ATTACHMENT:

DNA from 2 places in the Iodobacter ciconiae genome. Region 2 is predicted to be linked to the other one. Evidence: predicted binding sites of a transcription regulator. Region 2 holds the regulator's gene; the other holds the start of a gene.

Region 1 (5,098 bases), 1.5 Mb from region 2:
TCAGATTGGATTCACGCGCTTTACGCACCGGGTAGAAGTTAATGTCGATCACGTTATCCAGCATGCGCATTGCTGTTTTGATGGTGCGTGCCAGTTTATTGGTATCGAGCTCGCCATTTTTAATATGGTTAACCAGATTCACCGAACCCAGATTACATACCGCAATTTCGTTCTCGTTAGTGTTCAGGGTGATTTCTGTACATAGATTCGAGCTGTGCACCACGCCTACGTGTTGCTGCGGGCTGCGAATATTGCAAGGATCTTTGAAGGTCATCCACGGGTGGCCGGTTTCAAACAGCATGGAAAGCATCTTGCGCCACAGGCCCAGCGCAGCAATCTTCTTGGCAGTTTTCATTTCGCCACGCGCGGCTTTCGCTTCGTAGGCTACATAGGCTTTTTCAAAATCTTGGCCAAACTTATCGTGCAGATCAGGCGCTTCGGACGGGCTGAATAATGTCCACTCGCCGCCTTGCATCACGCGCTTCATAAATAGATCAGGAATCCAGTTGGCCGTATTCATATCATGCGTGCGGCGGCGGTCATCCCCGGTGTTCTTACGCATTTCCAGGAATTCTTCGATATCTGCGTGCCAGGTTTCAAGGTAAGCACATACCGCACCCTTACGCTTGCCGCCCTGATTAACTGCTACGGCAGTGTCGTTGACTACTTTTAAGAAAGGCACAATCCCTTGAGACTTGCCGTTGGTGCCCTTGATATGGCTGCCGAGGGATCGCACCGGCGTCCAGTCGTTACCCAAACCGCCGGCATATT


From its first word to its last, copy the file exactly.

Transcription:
DNA from 2 places in the Iodobacter ciconiae genome. Region 2 is predicted to be linked to the other one. Evidence: predicted binding sites of a transcription regulator. Region 2 holds the regulator's gene; the other holds the start of a gene.

Region 1 (5,098 bases), 1.5 Mb from region 2:
TCAGATTGGATTCACGCGCTTTACGCACCGGGTAGAAGTTAATGTCGATCACGTTATCCAGCATGCGCATTGCTGTTTTGATGGTGCGTGCCAGTTTATTGGTATCGAGCTCGCCATTTTTAATATGGTTAACCAGATTCACCGAACCCAGATTACATACCGCAATTTCGTTCTCGTTAGTGTTCAGGGTGATTTCTGTACATAGATTCGAGCTGTGCACCACGCCTACGTGTTGCTGCGGGCTGCGAATATTGCAAGGATCTTTGAAGGTCATCCACGGGTGGCCGGTTTCAAACAGCATGGAAAGCATCTTGCGCCACAGGCCCAGCGCAGCAATCTTCTTGGCAGTTTTCATTTCGCCACGCGCGGCTTTCGCTTCGTAGGCTACATAGGCTTTTTCAAAATCTTGGCCAAACTTATCGTGCAGATCAGGCGCTTCGGACGGGCTGAATAATGTCCACTCGCCGCCTTGCATCACGCGCTTCATAAATAGATCAGGAATCCAGTTGGCCGTATTCATATCATGCGTGCGGCGGCGGTCATCCCCGGTGTTCTTACGCATTTCCAGGAATTCTTCGATATCTGCGTGCCAGGTTTCAAGGTAAGCACATACCGCACCCTTACGCTTGCCGCCCTGATTAACTGCTACGGCAGTGTCGTTGACTACTTTTAAGAAAGGCACAATCCCTTGAGACTTGCCGTTGGTGCCCTTGATATGGCTGCCGAGGGATCGCACCGGCGTCCAGTCGTTACCCAAACCGCCGGCATATT